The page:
Archive for the ‘nostalgia’ Category

Back in the Hunt

February 13, 2018

ox

The Oxbow General Store, Palestine, Texas

 

The sketch hunter has delightful days of drifting about among people, in and out of the city, going anywhere, everywhere, stopping as long as he likes—no need to reach any point, moving in any direction following the call of interests.  He moves through life as he finds it, not passing negligently the things he loves, but stopping to know them, and to note them down in the shorthand of his sketchbook, a box of oils with a few small panels, the fit of his pocket, or on his drawing pad.  Like any hunter he hits or misses.  He is looking for what he loves, he tries to capture it.  It’s found anywhere, everywhere.  Those who are not hunters do not see these things.  The hunter is learning to see and to understand—to enjoy.

Robert Henri, The Art Spirit

A couple of weeks ago, I began this watercolor of one of my favorite store facades in Palestine, Texas. The watercolor began after a series of rough sketches and fumbled attempts. After I blocked in some of the major parts of the composition and added details, I got hung up on what direction I wanted to take compositionally, so I set it aside for about ten days. Today I resumed it and worked off and on throughout the afternoon and evening. I’ve decided it’s time to lay it aside awhile once again, and re-think how I want to finish it out. I am very attached to this subject, always loving the sights and memories associated with “mom & pop stores” of the 1950s that I frequented as a child. Every detail, every nook and cranny of this facade excites me, and I fear that if I paint everything rather than select an area of focus, that the entire work will be a monotonous congeries of details.

ox2

The greats in all the arts have been primarily romanticists and realists (the two cannot be separated). They interpreted life as they saw it, but, “through every line’s being” soaked in the consciousness of an object, one is bound to feel, beside life as it is, the life that ought to be, and it is that that captivates us! All great painting is something that enriches and enhances life, something that makes it higher, wider, and deeper.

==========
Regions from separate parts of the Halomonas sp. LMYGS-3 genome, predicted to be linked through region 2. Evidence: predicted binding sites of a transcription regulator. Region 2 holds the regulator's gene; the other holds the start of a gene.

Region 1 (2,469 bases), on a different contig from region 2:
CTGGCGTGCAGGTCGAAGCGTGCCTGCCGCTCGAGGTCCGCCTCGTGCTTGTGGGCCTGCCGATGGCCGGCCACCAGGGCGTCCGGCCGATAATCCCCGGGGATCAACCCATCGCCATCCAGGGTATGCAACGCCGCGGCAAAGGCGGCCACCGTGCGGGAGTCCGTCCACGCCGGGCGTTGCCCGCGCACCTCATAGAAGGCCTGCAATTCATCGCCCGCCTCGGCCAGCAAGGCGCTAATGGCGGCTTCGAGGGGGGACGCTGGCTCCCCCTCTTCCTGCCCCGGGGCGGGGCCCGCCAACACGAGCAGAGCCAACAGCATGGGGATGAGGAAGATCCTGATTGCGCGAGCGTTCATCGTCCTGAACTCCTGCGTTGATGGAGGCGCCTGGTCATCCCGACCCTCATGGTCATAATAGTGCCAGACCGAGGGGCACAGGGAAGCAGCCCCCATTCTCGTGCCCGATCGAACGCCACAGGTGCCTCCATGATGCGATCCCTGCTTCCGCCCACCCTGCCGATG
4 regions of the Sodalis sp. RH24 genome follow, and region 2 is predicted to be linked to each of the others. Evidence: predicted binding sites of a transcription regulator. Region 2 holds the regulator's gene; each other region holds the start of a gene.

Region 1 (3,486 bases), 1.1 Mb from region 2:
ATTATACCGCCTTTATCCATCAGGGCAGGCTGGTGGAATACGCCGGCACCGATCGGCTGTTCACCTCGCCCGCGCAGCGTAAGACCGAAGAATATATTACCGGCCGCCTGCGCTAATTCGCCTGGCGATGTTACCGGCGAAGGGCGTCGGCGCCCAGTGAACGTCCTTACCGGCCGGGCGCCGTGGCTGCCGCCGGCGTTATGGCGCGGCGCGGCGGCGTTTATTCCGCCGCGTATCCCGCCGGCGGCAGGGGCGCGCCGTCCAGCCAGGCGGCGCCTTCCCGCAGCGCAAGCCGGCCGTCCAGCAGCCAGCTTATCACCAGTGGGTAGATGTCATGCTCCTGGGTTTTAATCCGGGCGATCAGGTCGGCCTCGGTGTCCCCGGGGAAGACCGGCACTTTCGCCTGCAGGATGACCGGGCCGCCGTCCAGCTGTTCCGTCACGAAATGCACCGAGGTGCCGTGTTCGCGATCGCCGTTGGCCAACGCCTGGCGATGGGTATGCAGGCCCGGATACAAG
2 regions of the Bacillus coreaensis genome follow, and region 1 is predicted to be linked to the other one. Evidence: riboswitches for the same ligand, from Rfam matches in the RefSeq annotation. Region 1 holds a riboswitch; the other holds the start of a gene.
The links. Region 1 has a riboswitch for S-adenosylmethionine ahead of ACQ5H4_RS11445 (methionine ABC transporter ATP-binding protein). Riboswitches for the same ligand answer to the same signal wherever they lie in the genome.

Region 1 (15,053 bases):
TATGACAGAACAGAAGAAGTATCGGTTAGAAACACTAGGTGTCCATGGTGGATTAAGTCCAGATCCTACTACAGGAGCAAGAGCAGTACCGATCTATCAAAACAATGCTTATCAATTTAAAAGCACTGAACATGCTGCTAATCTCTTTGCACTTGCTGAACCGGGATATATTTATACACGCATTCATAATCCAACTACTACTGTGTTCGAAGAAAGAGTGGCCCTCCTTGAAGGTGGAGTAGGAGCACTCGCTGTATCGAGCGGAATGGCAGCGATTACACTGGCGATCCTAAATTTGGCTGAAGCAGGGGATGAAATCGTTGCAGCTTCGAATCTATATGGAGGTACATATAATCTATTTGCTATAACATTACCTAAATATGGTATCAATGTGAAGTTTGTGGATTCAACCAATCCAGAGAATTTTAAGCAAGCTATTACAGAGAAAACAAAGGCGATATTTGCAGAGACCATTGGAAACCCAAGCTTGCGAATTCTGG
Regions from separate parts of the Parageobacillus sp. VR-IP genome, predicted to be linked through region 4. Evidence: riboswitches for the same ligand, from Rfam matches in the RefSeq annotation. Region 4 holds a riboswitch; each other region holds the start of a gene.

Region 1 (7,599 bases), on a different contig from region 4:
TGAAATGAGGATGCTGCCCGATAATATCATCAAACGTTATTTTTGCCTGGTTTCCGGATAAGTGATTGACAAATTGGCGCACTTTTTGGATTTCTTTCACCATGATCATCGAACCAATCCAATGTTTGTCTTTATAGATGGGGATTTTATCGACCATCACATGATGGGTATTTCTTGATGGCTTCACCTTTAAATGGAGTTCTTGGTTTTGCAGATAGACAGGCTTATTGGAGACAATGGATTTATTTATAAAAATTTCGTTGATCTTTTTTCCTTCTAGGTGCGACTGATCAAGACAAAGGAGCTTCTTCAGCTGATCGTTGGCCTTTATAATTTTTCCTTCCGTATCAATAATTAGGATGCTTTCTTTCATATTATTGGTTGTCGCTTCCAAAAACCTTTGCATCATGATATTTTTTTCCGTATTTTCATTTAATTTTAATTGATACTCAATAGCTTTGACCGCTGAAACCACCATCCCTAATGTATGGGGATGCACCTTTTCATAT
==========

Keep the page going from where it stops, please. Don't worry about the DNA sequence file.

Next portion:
N. C. Wyeth, letter to his son Andrew, February 16, 1944

Thanks for reading.

I make art in order to remember.

I journal when I feel alone.

I blog to remind myself that I am not alone.

Advertisements

Hoping to Affect the Quality of the Day

February 3, 2018

cell

To affect the quality of the day, that is the highest of arts.

Henry David Thoreau, Walden

I arose this morning for the first time in this cool, spacious basement of The Redlands Hotel that Dave Shultz recently renovated into an apartment while spending the winter months living in it. Thanks, Dave, for an absolutely stunning living space! Its furnishings include this long antique table, perfect for a reading/writing desk as well as watercolor station.  The cavernous living room could serve as an artists studio as well as scholar’s refuge.

Today marks the beginning of Palestine’s observance of A Taste of New Orleans. It is a cold 40 degrees outside this morning, and we hope it doesn’t discourage the tourists from coming out and taking advantage of a full day of culinary and wine-tasting events. I was planning on continuing my plein air experience, but since I’m recovering from this lengthy bout of sinus and upper-respiratory carnage, I believe I’ll remain inside the studio where it’s warm.  I photographed The Oxbow located across the street from Shelton Hall that I painted yesterday. I’ll see what I can do, painting from this photograph.

oxbow

The facade of this popular business reminds me of a painting I did years ago, “Summer Morning Silence (Winfield, Missouri)” that you can see on my website www.recollections54.com